Tag Stalin

The Correspondence of Churchill, Roosevelt, and Stalin

David Reynolds— For nearly four years, and against all the odds, Winston Churchill, Franklin Roosevelt and Josef Stalin led the most effective alliance in history. Yet they met face-to-face only twice. Instead, the ‘Big Three’ had to communicate through secret telegrams and coded letters. They exchanged more than six hundred messages

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The New Biography of a Dictator

Oleg V. Khlevniuk; Translated by Nora Seligman Favorov— Over his seventy-four-year life, the Soviet dictator fought through a stormy historical landscape to become an important factor in events not only in Russia, but also the world. Among scholars, there is more agreement than controversy on the historical and ideational antecedents

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Sick Labor: Illness and Treatment in Stalin’s Gulags

Golfo Alexopoulos— In the Gulag or forced labor camp system under Stalin, 1929-1953, prisoners represented the state’s “human raw material.” Camp officials recorded prisoners’ illnesses, hospitalizations, and deaths as a way of tracking one of the most important pieces of data for the party—“lost labor days.” The Stalinist camp system

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Unveiling a Bribery Culture in the Soviet Union

James Heinzen— I first became fascinated with the social and cultural dimensions of everyday bribery in the Soviet Union when I was robbed in Moscow in 1992, just after the collapse of the USSR.  My wallet was swiped by a group of kids while I was walking in central Moscow. When

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Eminent Biography: Joshua Rubenstein on Leon Trotsky

For our latest “Eminent Biography” installment, Joshua Rubenstein reflects on his writing of the tumultuous political career of Leon Trotsky: A Revolutionary’s Life, the latest in Yale University Press’s Jewish Lives series. Often remembered as persecutor turned persecuted, Leon Trotsky was a central figure in the global political drama between

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Yale Press Awarded $1.3 Million Grant from Andrew W. Mellon Foundation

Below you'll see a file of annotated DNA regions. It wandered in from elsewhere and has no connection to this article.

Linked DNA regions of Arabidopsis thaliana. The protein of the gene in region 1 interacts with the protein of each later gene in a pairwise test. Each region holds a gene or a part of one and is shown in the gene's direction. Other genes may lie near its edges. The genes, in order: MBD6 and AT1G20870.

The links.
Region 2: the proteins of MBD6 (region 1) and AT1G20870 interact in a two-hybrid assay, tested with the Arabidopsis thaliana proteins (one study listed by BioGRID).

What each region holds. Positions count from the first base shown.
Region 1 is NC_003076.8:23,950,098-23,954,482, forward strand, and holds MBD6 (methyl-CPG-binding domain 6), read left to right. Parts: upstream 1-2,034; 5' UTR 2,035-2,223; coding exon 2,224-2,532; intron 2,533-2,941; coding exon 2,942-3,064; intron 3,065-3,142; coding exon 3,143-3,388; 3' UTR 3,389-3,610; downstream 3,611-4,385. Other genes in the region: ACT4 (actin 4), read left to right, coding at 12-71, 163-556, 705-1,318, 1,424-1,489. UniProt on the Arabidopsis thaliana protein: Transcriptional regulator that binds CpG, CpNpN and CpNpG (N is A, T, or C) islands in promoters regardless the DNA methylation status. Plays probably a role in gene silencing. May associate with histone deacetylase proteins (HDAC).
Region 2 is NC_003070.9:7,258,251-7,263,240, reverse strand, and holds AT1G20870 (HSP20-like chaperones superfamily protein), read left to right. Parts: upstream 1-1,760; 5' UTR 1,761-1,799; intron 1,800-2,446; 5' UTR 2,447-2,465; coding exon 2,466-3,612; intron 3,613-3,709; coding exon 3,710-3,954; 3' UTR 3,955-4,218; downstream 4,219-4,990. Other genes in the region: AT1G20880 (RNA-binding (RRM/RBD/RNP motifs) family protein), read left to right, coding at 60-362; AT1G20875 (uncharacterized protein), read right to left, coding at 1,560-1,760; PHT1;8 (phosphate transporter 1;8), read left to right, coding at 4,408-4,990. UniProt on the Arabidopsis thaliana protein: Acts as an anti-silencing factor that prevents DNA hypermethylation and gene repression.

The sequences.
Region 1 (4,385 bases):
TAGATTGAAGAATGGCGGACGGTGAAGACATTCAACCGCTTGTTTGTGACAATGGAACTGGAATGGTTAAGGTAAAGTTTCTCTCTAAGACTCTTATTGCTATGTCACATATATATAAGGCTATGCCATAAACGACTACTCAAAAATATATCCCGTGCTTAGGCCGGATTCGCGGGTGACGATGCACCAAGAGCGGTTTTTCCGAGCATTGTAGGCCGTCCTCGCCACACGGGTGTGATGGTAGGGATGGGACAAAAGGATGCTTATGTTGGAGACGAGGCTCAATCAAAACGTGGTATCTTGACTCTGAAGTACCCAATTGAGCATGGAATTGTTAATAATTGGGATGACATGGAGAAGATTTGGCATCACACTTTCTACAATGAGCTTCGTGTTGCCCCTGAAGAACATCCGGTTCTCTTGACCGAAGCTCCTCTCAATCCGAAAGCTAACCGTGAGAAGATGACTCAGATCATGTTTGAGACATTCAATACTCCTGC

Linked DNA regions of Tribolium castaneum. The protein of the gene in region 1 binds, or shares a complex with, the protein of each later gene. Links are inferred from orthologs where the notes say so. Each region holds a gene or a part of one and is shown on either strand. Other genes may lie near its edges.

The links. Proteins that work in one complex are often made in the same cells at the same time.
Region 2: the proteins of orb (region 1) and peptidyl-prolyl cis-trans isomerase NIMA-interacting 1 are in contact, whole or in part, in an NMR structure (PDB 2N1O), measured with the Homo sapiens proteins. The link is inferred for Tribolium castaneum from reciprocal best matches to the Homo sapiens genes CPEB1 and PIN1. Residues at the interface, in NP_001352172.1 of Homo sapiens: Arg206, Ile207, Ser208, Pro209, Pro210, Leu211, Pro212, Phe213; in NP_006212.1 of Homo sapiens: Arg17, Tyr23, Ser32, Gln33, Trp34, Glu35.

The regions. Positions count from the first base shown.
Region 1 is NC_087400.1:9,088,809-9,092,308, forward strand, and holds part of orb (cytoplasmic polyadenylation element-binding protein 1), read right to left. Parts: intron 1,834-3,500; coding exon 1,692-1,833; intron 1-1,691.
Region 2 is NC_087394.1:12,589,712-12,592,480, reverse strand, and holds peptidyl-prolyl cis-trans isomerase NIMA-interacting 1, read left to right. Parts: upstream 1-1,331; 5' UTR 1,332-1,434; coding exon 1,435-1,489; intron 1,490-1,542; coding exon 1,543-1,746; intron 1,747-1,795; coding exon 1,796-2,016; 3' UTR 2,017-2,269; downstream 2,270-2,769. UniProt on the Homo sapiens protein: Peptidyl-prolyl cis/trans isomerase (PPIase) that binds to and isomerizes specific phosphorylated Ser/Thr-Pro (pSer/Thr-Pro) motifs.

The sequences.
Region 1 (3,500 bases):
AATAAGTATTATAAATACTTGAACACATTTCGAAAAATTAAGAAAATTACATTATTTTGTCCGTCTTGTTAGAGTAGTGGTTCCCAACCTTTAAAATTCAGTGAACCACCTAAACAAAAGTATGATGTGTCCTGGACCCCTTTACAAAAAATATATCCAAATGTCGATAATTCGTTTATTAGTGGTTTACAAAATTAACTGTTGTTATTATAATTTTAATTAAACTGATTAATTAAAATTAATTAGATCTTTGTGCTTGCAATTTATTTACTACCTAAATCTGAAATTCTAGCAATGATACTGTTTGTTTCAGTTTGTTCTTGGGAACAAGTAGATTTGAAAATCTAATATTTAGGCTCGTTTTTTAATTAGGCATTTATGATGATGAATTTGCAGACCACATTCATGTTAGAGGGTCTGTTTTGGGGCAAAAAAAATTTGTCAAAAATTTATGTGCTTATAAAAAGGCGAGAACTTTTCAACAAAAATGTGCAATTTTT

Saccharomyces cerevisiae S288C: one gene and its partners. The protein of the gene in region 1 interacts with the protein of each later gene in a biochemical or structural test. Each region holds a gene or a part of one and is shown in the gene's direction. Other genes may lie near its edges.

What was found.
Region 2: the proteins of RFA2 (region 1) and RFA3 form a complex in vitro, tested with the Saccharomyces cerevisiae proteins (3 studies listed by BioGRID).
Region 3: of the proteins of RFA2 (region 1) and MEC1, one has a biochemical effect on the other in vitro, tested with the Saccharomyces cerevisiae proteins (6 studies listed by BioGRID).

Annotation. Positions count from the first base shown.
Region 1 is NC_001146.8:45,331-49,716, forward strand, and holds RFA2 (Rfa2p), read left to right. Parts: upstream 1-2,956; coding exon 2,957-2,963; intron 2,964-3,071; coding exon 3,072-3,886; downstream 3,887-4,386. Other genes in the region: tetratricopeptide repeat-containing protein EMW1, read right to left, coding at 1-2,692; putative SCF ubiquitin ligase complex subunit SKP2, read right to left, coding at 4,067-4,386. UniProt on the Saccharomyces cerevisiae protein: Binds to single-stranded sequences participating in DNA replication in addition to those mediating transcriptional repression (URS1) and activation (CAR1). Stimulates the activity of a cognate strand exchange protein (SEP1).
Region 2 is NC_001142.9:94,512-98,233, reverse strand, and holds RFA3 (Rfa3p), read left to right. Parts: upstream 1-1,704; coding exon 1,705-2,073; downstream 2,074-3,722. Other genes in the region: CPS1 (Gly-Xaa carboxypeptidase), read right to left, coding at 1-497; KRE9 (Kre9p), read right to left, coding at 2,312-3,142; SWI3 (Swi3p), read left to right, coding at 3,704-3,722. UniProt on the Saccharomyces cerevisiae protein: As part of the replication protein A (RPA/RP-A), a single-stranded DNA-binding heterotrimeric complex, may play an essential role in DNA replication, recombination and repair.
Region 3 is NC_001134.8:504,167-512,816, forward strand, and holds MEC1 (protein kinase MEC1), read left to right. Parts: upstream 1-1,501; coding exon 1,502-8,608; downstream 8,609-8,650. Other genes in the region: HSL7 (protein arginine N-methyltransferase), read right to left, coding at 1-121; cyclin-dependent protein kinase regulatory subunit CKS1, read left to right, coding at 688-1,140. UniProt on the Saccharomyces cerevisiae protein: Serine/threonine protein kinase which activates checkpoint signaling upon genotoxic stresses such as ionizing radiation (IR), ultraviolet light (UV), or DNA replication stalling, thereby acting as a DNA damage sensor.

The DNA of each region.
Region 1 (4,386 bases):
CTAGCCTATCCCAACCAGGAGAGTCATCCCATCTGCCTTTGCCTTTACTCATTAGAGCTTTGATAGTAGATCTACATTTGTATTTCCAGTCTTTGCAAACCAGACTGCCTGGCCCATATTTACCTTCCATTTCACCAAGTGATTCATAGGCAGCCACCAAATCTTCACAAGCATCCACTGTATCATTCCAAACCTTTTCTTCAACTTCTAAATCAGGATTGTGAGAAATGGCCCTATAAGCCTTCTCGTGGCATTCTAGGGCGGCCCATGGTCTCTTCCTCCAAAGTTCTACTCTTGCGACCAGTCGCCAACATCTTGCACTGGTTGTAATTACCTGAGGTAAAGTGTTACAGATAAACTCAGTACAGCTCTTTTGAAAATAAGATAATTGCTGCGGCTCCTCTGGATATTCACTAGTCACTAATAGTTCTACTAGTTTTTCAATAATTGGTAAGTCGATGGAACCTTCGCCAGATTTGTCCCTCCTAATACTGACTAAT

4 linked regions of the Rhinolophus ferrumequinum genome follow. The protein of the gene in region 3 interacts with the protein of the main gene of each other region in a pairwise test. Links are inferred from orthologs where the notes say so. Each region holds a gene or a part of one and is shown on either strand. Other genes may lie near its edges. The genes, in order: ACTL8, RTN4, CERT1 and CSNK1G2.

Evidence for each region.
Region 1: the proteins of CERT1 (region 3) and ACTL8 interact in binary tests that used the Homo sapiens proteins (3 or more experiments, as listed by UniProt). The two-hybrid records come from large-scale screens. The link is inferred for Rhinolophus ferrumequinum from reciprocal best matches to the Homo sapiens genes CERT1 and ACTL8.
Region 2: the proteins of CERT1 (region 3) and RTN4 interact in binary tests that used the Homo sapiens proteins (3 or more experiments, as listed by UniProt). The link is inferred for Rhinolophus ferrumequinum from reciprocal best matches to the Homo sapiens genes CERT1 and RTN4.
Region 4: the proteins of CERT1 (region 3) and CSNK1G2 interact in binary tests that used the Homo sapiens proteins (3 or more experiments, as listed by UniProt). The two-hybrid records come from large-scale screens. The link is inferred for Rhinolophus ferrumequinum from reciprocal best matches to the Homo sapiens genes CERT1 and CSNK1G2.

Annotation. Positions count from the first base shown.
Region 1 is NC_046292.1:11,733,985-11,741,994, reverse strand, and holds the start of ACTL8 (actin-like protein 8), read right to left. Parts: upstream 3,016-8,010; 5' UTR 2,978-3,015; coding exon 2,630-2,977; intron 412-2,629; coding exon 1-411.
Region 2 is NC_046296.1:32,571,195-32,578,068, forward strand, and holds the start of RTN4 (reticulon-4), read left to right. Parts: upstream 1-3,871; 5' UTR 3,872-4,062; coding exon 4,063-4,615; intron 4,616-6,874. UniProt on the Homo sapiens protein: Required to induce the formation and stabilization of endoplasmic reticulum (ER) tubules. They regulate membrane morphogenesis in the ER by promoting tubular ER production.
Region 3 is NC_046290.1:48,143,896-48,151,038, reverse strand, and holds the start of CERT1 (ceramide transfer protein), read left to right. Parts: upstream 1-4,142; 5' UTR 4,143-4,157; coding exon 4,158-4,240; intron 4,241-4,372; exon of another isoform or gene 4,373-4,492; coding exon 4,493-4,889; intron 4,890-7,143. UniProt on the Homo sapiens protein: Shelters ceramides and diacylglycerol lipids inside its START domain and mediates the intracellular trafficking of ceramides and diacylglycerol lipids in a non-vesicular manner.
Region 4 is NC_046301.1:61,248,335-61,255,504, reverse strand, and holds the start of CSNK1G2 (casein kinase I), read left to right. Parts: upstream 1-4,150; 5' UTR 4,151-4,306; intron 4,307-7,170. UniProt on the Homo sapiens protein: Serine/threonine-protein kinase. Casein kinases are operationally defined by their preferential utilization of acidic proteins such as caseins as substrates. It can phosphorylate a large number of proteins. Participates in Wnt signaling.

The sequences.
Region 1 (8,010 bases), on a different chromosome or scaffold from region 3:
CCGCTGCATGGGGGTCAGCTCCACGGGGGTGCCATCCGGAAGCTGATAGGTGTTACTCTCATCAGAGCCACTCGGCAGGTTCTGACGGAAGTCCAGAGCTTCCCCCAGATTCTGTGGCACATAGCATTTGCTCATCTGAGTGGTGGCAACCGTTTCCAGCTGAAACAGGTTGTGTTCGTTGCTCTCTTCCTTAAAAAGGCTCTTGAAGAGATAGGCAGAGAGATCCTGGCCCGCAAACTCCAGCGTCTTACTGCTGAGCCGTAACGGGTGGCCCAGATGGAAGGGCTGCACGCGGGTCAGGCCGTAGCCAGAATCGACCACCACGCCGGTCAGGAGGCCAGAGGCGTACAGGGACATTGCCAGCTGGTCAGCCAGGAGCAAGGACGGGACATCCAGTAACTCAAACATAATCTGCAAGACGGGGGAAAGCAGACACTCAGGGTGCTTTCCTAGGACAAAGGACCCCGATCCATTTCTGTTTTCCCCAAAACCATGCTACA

Yale University Press is pleased to announce that it has received a $1.3 million grant from the Andrew W. Mellon Foundation to develop a digital documentary edition of Stalin’s Personal Archive. The digitization of Stalin’s Personal Archive is a new initiative of Yale University Press’s acclaimed Annals of Communism series,

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“It’s like the Dead Sea Scrolls for the Stalin period”

As the headline states, the landmark series Annals of Communism is once again making news as a key resource for scholars of the Soviet Union. Jonathan Brent, editorial director for Yale University Press, discusses a exciting new project in an article featured in Sunday’s New York Times Book Review. “The

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Yale University Press mines data from Soviet archives

On Sunday The Boston Globe ran a profile of Jonathan Brent, the associate director and editorial director of Yale University Press and the executive editor of the Annals of Communism Series. The series is a 20-book project that “provides new and vivid details from documents that have been mined by

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Cartoons from the Kremlin

How did the rulers of the Soviet Union pass the time during long Politburo meetings in the Kremlin? They doodled. Sketching on notebook pages, official letterheads, and the margins of draft documents, prominent Soviet leaders in the 1920s and 1930s amused themselves and their colleagues with drawings of one another.

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Memorial Day

On Monday, May 29, Americans will observe Memorial Day, commemorating the U.S. men and women whose lives were lost, and continue to be lost, in military service for their country. The day marks a fitting occasion to look back at the wars which have defined our nation’s history and the

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